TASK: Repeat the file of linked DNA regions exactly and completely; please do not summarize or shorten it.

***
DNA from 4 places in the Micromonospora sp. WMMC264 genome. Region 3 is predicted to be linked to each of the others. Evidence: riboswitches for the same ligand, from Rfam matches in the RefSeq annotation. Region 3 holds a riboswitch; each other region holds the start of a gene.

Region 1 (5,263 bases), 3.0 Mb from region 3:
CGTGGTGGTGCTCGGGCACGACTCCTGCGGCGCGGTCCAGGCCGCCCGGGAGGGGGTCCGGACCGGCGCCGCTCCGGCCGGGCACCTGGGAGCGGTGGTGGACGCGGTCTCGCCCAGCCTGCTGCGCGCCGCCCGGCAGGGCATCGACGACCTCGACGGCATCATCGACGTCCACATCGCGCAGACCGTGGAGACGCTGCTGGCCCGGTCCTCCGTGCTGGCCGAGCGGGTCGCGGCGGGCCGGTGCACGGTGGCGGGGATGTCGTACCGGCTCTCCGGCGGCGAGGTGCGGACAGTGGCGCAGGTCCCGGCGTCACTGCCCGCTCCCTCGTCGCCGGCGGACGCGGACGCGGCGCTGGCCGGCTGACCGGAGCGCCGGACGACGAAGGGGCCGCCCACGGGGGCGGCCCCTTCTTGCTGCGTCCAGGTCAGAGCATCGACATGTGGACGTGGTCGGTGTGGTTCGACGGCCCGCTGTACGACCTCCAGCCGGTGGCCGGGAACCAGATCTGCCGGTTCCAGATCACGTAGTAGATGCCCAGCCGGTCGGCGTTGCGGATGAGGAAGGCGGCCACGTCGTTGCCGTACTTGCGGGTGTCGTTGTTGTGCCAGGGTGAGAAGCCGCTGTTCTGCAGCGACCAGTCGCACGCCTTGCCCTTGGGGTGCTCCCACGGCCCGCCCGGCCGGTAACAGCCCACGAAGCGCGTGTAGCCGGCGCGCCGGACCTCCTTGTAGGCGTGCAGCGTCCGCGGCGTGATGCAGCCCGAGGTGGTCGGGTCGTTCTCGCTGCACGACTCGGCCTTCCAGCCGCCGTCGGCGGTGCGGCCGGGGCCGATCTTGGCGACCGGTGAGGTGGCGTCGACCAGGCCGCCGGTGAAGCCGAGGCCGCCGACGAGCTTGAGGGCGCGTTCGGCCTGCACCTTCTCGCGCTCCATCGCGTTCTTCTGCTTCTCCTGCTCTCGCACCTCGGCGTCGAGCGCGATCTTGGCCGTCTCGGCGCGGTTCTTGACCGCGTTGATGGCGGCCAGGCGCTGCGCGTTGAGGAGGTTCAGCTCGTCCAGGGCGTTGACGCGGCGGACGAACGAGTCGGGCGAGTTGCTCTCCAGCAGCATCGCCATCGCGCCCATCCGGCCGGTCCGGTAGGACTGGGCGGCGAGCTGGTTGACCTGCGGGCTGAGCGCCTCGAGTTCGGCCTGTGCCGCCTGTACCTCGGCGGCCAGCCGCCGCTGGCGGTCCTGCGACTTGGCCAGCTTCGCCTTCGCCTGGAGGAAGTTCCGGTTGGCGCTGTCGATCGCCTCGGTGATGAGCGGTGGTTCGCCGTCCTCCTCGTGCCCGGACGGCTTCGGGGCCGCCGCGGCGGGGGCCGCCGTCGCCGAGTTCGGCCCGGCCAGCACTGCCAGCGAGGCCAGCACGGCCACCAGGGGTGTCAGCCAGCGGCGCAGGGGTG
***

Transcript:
DNA from 4 places in the Micromonospora sp. WMMC264 genome. Region 3 is predicted to be linked to each of the others. Evidence: riboswitches for the same ligand, from Rfam matches in the RefSeq annotation. Region 3 holds a riboswitch; each other region holds the start of a gene.

Region 1 (5,263 bases), 3.0 Mb from region 3:
CGTGGTGGTGCTCGGGCACGACTCCTGCGGCGCGGTCCAGGCCGCCCGGGAGGGGGTCCGGACCGGCGCCGCTCCGGCCGGGCACCTGGGAGCGGTGGTGGACGCGGTCTCGCCCAGCCTGCTGCGCGCCGCCCGGCAGGGCATCGACGACCTCGACGGCATCATCGACGTCCACATCGCGCAGACCGTGGAGACGCTGCTGGCCCGGTCCTCCGTGCTGGCCGAGCGGGTCGCGGCGGGCCGGTGCACGGTGGCGGGGATGTCGTACCGGCTCTCCGGCGGCGAGGTGCGGACAGTGGCGCAGGTCCCGGCGTCACTGCCCGCTCCCTCGTCGCCGGCGGACGCGGACGCGGCGCTGGCCGGCTGACCGGAGCGCCGGACGACGAAGGGGCCGCCCACGGGGGCGGCCCCTTCTTGCTGCGTCCAGGTCAGAGCATCGACATGTGGACGTGGTCGGTGTGGTTCGACGGCCCGCTGTACGACCTCCAGCCGGTGGCCGGGAACCAGATCTGCCGGTTCCAGATCACGTAGTAGATGCCCAGCCGGTCGGCGTTGCGGATGAGGAAGGCGGCCACGTCGTTGCCGTACTTGCGGGTGTCGTTGTTGTGCCAGGGTGAGAAGCCGCTGTTCTGCAGCGACCAGTCGCACGCCTTGCCCTTGGGGTGCTCCCACGGCCCGCCCGGCCGGTAACAGCCCACGAAGCGCGTGTAGCCGGCGCGCCGGACCTCCTTGTAGGCGTGCAGCGTCCGCGGCGTGATGCAGCCCGAGGTGGTCGGGTCGTTCTCGCTGCACGACTCGGCCTTCCAGCCGCCGTCGGCGGTGCGGCCGGGGCCGATCTTGGCGACCGGTGAGGTGGCGTCGACCAGGCCGCCGGTGAAGCCGAGGCCGCCGACGAGCTTGAGGGCGCGTTCGGCCTGCACCTTCTCGCGCTCCATCGCGTTCTTCTGCTTCTCCTGCTCTCGCACCTCGGCGTCGAGCGCGATCTTGGCCGTCTCGGCGCGGTTCTTGACCGCGTTGATGGCGGCCAGGCGCTGCGCGTTGAGGAGGTTCAGCTCGTCCAGGGCGTTGACGCGGCGGACGAACGAGTCGGGCGAGTTGCTCTCCAGCAGCATCGCCATCGCGCCCATCCGGCCGGTCCGGTAGGACTGGGCGGCGAGCTGGTTGACCTGCGGGCTGAGCGCCTCGAGTTCGGCCTGTGCCGCCTGTACCTCGGCGGCCAGCCGCCGCTGGCGGTCCTGCGACTTGGCCAGCTTCGCCTTCGCCTGGAGGAAGTTCCGGTTGGCGCTGTCGATCGCCTCGGTGATGAGCGGTGGTTCGCCGTCCTCCTCGTGCCCGGACGGCTTCGGGGCCGCCGCGGCGGGGGCCGCCGTCGCCGAGTTCGGCCCGGCCAGCACTGCCAGCGAGGCCAGCACGGCCACCAGGGGTGTCAGCCAGCGGCGCAGGGGTG